AMI VITALE : Wild Ideas Worth Living

I sent this one to my wife.

In war-torn Gaza, Ami Vitale was asked to “focus on the violence.” Then, one day, while her and all the other photo journalists were capturing kids throwing rocks and soldiers bullets, Ami heard music. She followed it. And found a wedding.

“Why aren’t we telling these stories too,” she thought, “the ones that allow us to relate to one another as human beings.” She suddenly realized she was telling a lie, because she was only telling half the story. “There were all these other stories around us. Stories that allowed us to relate to one another as human beings, {stories} that allowed us to connect” by reminding us that we “share the same things on this planet.”

“As a journalist,” she continues, “I was being asked to create more fear and polarization on this planet and see those people as other and different than us. The truth is, it was just a beautiful young couple wanting the same things that we all want in life. That was when I stopped and asked myself, ‘Why aren’t we telling these stories too?’”

From then on, Ami Vitale changed the way she tells stories. She still captures the hard and terrible ones because that is still very much a part of life, but she also seeks out the beautiful and hopeful, the ones that inspire and spark joy, because those too are a part of life. And Ami Vitale wants to provide a balance and reminder “of our connections”, that we are all human beings on this world, longing for the same things, eager to tell and share our stories.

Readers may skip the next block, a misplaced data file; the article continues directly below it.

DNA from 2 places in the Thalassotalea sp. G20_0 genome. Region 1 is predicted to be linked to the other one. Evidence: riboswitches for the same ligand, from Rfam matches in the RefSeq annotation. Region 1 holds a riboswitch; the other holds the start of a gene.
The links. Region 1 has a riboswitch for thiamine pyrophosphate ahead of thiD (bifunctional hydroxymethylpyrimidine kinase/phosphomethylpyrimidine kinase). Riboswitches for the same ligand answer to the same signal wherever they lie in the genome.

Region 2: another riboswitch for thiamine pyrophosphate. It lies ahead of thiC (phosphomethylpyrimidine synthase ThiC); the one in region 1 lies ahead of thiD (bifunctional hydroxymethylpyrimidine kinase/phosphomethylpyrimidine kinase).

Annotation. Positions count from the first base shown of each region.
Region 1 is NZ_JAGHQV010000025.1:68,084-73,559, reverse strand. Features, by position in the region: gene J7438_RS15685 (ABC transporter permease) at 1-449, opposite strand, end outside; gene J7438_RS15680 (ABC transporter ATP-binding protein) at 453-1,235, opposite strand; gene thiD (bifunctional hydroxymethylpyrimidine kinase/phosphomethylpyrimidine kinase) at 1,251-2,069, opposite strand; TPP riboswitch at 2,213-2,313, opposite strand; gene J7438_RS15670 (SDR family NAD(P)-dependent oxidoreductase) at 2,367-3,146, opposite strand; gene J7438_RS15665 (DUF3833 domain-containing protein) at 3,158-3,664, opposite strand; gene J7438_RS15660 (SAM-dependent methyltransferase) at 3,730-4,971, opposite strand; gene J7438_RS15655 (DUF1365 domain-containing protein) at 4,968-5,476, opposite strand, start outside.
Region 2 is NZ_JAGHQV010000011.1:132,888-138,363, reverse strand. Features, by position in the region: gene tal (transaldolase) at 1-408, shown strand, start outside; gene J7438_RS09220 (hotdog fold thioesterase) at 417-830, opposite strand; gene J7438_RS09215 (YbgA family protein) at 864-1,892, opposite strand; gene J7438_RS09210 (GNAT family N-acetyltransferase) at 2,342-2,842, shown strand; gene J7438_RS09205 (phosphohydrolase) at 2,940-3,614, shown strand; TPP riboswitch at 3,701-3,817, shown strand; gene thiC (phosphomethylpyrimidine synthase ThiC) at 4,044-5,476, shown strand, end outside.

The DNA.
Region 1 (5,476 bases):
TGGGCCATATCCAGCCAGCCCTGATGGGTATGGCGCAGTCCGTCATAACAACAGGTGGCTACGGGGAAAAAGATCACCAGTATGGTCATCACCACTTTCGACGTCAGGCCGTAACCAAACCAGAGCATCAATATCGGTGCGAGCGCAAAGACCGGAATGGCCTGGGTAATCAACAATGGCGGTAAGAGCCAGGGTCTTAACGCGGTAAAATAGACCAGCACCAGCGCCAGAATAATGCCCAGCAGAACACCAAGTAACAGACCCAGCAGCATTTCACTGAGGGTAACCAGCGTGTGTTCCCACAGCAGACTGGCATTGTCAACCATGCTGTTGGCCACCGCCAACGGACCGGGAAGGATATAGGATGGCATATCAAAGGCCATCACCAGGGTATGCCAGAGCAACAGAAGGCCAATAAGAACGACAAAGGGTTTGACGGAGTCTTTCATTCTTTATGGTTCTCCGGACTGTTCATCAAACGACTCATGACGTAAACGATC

Another episode I enjoyed by Wild Ideas Worth Living was CHRIS MCDOUGALL – WRITING UNTOLD STORIES ABOUT RUNNING AND AMAZING HUMAN PERFORMANCE. I LOVED the book (Born to Run) and truly enjoyed hearing more of his story. Definitely worth a listen.

Bias And Perception : TED Radio Hour

How does bias distort our thinking, our listening, our beliefs... and even our search results? How can we fight it? This hour, TED speakers explore ideas about the unconscious biases that shape us.

I actually haven’t quite finished this one yet, but it’s pretty golden - especially when considering the habits and attitudes of the right and left sides of our brain.

Enjoy the day, and happy listening.